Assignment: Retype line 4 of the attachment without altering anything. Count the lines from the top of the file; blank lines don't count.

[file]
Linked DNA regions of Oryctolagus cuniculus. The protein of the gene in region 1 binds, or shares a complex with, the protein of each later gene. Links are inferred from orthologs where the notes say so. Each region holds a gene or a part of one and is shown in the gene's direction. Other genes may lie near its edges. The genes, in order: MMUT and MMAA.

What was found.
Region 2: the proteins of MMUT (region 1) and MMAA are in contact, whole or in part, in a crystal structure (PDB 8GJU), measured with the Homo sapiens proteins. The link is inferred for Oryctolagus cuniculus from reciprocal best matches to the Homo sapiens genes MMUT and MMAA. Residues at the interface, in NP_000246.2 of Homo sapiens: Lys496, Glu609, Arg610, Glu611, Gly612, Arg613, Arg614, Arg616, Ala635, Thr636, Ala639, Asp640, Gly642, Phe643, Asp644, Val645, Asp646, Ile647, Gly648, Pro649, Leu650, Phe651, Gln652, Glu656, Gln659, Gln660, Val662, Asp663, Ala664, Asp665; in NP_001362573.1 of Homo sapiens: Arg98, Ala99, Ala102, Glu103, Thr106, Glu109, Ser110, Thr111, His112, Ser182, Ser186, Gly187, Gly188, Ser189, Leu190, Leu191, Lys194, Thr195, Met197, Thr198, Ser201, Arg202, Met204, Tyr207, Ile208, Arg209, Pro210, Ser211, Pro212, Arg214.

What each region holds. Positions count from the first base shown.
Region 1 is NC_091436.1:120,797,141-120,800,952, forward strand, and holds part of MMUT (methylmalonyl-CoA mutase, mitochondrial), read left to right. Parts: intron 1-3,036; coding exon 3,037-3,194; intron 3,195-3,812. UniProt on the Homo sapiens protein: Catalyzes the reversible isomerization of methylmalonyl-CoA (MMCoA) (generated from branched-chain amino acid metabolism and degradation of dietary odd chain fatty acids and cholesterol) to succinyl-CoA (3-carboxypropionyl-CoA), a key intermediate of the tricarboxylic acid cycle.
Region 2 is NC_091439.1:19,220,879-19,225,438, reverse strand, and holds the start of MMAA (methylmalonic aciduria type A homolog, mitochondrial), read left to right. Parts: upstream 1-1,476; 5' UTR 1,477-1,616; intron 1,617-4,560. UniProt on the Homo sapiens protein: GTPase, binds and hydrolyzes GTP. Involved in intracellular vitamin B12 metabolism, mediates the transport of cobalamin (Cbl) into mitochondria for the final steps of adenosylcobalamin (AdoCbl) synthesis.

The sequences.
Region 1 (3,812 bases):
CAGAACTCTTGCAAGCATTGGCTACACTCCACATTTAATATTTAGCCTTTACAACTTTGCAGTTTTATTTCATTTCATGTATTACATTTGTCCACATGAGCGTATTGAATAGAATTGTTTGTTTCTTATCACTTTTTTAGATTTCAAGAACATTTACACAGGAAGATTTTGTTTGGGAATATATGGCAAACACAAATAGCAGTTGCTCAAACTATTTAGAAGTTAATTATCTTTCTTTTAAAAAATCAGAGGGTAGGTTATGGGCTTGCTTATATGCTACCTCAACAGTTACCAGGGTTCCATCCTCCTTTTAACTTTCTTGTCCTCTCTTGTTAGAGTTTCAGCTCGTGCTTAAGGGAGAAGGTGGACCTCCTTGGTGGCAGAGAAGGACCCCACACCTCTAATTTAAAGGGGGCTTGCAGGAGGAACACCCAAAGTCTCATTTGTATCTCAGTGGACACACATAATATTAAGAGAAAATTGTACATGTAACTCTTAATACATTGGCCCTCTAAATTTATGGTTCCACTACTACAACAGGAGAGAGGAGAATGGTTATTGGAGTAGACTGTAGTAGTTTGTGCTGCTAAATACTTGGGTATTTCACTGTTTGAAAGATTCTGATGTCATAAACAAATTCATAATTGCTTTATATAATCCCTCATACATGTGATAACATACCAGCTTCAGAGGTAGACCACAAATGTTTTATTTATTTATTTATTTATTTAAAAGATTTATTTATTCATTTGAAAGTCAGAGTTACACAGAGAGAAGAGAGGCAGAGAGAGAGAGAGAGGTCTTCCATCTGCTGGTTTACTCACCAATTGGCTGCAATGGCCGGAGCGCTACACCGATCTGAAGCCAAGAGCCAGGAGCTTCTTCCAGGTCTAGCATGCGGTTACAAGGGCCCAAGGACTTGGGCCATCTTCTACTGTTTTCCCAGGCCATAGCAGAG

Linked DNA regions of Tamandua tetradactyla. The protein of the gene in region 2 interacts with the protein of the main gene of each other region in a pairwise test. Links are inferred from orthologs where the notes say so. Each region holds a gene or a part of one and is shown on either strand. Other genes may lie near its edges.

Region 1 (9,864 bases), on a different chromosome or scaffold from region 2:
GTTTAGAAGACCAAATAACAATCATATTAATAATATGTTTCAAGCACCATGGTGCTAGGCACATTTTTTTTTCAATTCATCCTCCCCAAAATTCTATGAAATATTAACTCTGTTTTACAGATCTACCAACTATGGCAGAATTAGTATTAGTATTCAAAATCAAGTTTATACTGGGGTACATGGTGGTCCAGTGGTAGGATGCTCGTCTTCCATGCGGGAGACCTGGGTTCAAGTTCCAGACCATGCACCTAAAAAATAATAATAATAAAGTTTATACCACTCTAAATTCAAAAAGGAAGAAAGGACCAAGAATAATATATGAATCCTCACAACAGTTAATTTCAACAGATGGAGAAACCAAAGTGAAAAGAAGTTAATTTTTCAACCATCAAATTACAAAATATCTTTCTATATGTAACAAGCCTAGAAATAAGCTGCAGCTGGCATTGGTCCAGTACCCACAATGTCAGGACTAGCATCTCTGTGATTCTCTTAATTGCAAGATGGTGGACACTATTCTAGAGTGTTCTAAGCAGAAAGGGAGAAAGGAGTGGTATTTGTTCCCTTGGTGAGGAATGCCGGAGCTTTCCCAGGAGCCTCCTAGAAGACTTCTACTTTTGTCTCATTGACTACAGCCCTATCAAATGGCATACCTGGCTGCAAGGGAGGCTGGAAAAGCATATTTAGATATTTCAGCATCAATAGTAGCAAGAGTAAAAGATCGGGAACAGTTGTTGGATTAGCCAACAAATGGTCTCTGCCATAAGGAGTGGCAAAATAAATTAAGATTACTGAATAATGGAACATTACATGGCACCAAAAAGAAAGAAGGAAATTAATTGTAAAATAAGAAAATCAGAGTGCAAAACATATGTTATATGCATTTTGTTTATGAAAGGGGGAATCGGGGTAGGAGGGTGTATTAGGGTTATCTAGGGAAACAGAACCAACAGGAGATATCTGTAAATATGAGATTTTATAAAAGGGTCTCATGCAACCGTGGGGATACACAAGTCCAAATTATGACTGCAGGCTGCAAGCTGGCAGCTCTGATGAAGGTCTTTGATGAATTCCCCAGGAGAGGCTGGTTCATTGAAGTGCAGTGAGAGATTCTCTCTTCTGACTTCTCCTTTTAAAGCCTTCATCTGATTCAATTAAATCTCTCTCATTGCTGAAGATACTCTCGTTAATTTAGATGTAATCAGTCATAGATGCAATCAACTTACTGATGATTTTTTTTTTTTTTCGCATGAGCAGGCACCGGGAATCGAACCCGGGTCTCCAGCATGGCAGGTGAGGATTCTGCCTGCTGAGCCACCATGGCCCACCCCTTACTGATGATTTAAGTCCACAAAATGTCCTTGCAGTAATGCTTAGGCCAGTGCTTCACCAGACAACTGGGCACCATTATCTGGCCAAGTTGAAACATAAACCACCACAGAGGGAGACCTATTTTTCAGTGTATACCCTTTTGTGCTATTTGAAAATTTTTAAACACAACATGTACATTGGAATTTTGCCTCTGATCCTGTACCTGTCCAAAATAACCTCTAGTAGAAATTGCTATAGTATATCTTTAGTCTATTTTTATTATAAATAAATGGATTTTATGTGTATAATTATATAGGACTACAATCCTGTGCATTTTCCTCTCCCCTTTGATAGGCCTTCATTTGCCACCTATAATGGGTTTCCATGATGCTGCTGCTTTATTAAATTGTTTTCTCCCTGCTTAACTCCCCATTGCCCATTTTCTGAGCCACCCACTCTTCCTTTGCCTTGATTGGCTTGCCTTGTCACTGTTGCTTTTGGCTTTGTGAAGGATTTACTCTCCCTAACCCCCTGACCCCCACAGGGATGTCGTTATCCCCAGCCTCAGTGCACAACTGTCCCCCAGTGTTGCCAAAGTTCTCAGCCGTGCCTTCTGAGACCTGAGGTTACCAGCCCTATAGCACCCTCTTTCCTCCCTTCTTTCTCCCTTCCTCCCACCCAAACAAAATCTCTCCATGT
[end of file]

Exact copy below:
What each region holds. Positions count from the first base shown.